Come on Canon, is this TOO much to ask for?! at DVinfo.net

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Canon XL1S / XL1 Watchdog
Can't find it on the XL1 Watchdog site? Discuss it here.


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Old November 21st, 2002, 11:59 PM   #1
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Come on Canon, is this TOO much to ask for?!

I sure hope the next model of XL-1 or the XL-2 has this feature on it.

Check out this little image I made. A lot people who have used an XL-1/XL-1S for filmmaking would have love to have this on their camera.

http://users.ev1.net/~slconway/xl-1.jpg

Anybody else agree with me or what?

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Old November 22nd, 2002, 12:06 AM   #2
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Nice mock-up. You'll have people thinking this button's already a feature on the cam. Then they'll be back here whining when they can't find it. <g>
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Old November 22nd, 2002, 12:12 AM   #3
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You forgot the 120 fps mode (for slow motion video).

Incidentally, one must be cautious when mentioning "30 fps" or "24 fps." NTSC is 29.97 (and change) fps, and 24P work is actually done at 23.98 fps.
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Old November 22nd, 2002, 01:40 AM   #4
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I thought someone posted that 24 fps was hard to use because when taken into an NLE, it was reinterpreted as 30 fps, or somesuch. I could be wrong. It made me less sad that my camera didn't have it, at any rate.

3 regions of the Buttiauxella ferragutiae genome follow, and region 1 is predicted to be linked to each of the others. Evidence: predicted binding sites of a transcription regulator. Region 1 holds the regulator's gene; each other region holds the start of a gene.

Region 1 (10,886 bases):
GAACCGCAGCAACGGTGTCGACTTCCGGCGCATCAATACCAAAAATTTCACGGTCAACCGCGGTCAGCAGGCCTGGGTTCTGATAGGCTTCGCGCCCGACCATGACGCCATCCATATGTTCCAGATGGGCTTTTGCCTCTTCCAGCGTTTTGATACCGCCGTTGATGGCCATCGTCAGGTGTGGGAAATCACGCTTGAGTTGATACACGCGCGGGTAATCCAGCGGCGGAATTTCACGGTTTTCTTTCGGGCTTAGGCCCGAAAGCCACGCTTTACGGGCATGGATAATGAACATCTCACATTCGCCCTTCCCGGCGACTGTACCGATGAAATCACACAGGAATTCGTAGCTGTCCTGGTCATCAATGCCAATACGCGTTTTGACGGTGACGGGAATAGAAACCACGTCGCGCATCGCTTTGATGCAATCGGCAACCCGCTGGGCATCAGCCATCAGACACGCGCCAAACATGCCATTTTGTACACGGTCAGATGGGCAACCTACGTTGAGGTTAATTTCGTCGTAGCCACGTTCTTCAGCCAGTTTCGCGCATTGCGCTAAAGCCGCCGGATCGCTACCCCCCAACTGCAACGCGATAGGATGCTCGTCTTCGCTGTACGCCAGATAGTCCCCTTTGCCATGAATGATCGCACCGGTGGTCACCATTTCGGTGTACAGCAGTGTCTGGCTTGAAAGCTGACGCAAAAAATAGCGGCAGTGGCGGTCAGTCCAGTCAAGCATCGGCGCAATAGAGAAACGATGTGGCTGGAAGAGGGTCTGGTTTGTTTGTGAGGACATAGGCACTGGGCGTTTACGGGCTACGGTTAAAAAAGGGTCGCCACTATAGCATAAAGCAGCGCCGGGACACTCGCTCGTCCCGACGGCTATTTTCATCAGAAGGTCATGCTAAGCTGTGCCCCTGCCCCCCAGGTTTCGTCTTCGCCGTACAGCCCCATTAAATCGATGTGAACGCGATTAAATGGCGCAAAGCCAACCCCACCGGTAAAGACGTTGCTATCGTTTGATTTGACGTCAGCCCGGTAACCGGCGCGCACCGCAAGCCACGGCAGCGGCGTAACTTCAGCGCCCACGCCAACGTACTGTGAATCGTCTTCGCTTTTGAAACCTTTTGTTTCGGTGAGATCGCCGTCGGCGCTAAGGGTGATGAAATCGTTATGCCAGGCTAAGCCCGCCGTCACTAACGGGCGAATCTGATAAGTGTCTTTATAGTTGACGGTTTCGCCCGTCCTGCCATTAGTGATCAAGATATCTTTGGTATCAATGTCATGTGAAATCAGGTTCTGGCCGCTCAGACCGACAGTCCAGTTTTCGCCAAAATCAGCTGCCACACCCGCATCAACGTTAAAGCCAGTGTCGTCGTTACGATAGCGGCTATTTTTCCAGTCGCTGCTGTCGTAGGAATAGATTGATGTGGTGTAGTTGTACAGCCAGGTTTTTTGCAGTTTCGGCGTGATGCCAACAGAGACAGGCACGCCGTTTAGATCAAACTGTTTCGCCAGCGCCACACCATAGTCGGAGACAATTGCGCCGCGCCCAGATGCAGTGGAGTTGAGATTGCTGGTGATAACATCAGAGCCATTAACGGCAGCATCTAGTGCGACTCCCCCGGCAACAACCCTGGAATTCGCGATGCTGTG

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Old November 22nd, 2002, 01:57 AM   #5
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Well, there are plenty of ways to edit 24P footage (actually 23.98 fps) natively on a PC, including using Adobe After effects. In the final equation, a 3:2 pulldown is used to derive a 29.97 fps, NTSC-compliant signal for viewing on standard television monitors.

But Josh is probably referring to my objections to the so-called "24P" prosumer Panasonic camcorder, found in this thread:

http://www.dvinfo.net/conf/showthrea...5&pagenumber=7

Someone mentioned that the new camera derives 24P by way of 60i, which, if true, is a backwards signal processing trick. Has anyone confirmed that this is how the Pana camera works? (I haven't been paying attention to the Pana boards...)
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Old November 22nd, 2002, 10:45 AM   #6
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I thought 24P is just 24.0 fps (when using a film camera). It only
becomes 23.98 fps when converting it to NTSC?

Faster speeds would be essential as well indeed... for slow motion
work.
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Old November 22nd, 2002, 10:56 AM   #7
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<<<-- Originally posted by Robert Knecht Schmidt : You forgot the 120 fps mode (for slow motion video).

-->>>

I think that's a really damn good idea actually. If a DV camera can be made to take less FPS, then it should be able to take more as well. I would buy a DV camera that could "overcrank" over any other, regardless of other features.